Making a case for German Enlightenment thinkers as agents in the history of emancipation – Fellows’ seminar by Martin Ruehl

20 May 2019

“For millennia, probably since the first settled agricultural societies, forms of bond-servitude were considered natural, God-given, or at any rate unobjectionable. Then, towards the end of the eighteenth century, something extraordinary happened: small, but well-connected groups of evangelical Christians in Britain and the United States launched an impassioned campaign against slavery – racial slavery in particular – that rapidly delegitimised and, over the next 100 years, terminated the ‘peculiar institution’. Or so the standard accounts of abolition tell us,” said Martin Ruehl of the Faculty of Modern and Medieval Languages at the University of Cambridge. “My aim is to challenge this narrative and to make a case for the German Enlightenment as an agent in the history of emancipation. Even though the German lands of the Holy Roman Empire were barely involved in the trans-Atlantic slave trade, philosophers such as Kant and Herder actively participated in the anti-slavery discourse. Indeed, they frequently took positions more radical than those of celebrated abolitionists like Condorcet and Thomas Paine.”

Ruehl - 1 (1) STIAS fellow Martin Ruehl during her seminar presentation on 7 May 2019

“Specifically I believe that these two thinkers made two important contributions – namely the fusion of anti-slavery and anti-colonial thinking, which is absent from British and French thinking, and the rejection of slavery based on the universal system of rights and values.”

Ruehl’s project is looking at the intellectual history of unfree labour in Germany from the 1700s and part of this involves analysing how philosophers, writers and other intellectuals affirmed or challenged forms of serfdom and slavery from the Age of Enlightenment up to the Third Reich. It forms part of the STIAS ‘Being Human Today’ theme.

“I’m also eager to counter the exclusive focus on American and British abolitionists,’ he added. “To many, ending slavery was seen as an achievement of the British Empire.  This is a real form of imperial amnesia. The reality is that Britain continued to profit from the slave trade long after abolition.”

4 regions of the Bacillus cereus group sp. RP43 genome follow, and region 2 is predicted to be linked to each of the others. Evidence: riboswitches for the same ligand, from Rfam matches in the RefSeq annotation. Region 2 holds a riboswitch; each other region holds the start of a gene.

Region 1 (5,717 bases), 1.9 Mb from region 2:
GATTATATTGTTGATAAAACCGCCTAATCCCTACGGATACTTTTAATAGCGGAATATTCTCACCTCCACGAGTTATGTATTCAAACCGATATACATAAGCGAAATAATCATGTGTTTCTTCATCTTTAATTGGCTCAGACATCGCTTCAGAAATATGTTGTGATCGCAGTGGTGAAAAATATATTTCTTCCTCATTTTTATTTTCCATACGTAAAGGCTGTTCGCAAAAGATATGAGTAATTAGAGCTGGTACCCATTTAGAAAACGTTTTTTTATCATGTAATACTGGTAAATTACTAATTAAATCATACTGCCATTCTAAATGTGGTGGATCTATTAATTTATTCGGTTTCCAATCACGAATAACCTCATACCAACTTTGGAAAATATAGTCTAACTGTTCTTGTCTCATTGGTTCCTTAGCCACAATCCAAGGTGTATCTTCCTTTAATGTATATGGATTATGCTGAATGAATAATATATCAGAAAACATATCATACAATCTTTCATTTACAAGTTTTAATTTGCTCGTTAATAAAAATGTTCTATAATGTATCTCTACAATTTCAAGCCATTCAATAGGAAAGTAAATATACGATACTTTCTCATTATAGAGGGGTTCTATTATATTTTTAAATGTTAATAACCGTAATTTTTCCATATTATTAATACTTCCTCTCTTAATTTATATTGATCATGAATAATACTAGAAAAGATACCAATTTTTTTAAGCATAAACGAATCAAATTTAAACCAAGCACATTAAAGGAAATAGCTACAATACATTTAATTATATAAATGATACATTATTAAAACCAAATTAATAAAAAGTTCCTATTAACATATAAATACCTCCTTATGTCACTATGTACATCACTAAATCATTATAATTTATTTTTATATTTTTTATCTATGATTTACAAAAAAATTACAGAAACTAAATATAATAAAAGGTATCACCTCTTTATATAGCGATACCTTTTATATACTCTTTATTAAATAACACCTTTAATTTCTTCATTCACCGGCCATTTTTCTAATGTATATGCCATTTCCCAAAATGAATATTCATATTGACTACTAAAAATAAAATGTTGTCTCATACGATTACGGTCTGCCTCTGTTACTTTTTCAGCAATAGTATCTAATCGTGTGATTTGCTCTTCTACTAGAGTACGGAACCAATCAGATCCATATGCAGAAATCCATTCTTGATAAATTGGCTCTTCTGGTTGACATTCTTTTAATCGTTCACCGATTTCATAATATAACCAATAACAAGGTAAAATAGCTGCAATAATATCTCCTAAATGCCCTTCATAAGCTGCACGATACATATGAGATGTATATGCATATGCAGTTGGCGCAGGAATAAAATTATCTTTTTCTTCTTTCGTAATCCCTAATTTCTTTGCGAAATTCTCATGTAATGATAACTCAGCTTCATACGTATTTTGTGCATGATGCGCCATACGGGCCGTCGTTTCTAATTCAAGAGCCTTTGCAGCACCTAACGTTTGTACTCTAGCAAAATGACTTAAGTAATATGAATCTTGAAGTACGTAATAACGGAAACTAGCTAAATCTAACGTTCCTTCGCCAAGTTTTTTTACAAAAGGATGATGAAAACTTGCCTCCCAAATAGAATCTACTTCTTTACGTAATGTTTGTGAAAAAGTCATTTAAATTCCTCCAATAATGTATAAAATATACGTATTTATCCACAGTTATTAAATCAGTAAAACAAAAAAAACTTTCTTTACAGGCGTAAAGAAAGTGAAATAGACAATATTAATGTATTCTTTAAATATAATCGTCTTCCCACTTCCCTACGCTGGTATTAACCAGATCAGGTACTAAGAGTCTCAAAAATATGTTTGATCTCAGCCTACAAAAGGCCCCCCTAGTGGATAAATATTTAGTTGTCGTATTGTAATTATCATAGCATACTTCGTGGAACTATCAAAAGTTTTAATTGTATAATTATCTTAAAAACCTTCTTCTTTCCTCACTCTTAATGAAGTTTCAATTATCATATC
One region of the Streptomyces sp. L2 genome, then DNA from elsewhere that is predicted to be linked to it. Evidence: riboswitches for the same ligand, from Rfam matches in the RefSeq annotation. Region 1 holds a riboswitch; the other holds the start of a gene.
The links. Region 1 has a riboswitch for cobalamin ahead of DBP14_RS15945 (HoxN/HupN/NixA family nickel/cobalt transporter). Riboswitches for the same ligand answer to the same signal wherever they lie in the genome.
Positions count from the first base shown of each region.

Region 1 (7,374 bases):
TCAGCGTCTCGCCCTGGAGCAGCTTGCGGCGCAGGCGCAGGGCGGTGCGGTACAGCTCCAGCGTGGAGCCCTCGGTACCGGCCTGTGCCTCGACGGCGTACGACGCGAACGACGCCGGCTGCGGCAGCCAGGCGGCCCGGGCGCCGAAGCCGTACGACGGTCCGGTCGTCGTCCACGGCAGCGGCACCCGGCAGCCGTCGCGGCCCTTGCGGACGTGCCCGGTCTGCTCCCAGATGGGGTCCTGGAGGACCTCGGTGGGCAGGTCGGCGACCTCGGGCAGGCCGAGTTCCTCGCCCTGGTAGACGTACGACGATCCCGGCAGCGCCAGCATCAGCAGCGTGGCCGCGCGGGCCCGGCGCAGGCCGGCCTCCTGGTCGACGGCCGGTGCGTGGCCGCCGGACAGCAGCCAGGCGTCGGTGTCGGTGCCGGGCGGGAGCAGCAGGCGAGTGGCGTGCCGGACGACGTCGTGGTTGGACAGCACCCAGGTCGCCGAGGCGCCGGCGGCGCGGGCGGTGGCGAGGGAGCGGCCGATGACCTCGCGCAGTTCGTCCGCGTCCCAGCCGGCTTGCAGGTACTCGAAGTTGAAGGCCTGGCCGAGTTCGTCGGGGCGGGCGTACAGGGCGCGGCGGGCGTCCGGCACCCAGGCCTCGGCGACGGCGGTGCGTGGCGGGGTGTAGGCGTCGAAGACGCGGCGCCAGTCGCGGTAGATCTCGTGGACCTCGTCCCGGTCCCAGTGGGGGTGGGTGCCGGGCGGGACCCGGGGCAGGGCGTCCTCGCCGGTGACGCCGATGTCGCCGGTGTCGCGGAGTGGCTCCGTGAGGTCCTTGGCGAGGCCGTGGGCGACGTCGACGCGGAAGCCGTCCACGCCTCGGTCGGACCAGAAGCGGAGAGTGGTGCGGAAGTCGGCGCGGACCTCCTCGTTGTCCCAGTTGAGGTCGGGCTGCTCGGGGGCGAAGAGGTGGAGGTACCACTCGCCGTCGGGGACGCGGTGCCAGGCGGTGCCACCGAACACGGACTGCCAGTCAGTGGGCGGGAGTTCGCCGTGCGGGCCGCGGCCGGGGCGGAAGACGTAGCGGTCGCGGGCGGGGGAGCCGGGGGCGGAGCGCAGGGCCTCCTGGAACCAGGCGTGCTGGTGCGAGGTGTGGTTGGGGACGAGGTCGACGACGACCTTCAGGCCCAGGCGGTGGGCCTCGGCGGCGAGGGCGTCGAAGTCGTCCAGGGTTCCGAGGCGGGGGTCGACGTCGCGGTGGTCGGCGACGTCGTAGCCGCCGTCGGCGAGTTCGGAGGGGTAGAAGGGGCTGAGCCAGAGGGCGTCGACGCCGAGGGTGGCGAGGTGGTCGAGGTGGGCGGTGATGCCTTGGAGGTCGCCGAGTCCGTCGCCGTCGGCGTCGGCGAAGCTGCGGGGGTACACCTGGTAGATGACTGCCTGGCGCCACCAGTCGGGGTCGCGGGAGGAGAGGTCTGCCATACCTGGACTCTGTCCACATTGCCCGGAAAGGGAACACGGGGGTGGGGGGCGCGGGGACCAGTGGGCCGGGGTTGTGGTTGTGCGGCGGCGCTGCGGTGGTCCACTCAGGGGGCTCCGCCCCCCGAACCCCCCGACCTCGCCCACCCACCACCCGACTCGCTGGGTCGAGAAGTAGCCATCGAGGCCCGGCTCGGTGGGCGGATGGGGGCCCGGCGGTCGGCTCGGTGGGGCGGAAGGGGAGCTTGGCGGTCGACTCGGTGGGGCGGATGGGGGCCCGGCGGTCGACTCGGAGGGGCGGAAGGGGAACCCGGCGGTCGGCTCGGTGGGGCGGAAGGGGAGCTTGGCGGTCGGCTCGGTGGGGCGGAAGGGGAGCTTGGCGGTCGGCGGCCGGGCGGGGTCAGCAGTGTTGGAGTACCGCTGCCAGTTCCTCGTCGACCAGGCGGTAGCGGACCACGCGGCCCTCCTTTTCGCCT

An unfinished story

“There are still up to 40 million people in some form of slavery today. Man’s inhumanity to man is the most important problem of history.  Slavery is the most extreme form of oppression, dehumanisation, of viewing people as less human – the most extreme form of unfree labour.”

“We need a longue durée viewpoint,” he added. “It has been a long drawn out but still unfinished process.”

He pointed out that although the eighteenth century was the Age of Enlightenment it was also the heyday of the trans-Atlantic slave trade when over six million slaves were transported from Africa.

“I believe the extent of and engagement with African slavery led to a redefinition – a turning point. African slavery was the worst manifestation of coercive labour. It revealed the blind spots leading to an emergence of the awareness of injustice, a rethinking of forms of oppression and more understanding of the universal potential of conceptions of freedom, rights and justice.”

“Within a period of 150 years what was not objectionable became objectionable,” he continued.

“Most of the beacons in the anti-slavery movement were Christian thinkers – who added an impassioned, zealous renunciation. Christian rejection of slavery was about seeing slave owners as sinners. However, at the same time, imperialism was driven to some extent by a civilising mission and the involvement of Christians was not just a philanthropic endeavour – many justifications for slavery are biblical.”

He pointed to an important transition between the early and late Enlightenment period from protecting the master’s/owner’s rights to protecting individual rights. In the early period two of the main ideas were that of the sacrosanct nature of property, which included people, and that of honouring contractual agreements – many slaves chose slavery over death after war but were seen as having agreed contractually to be slaves.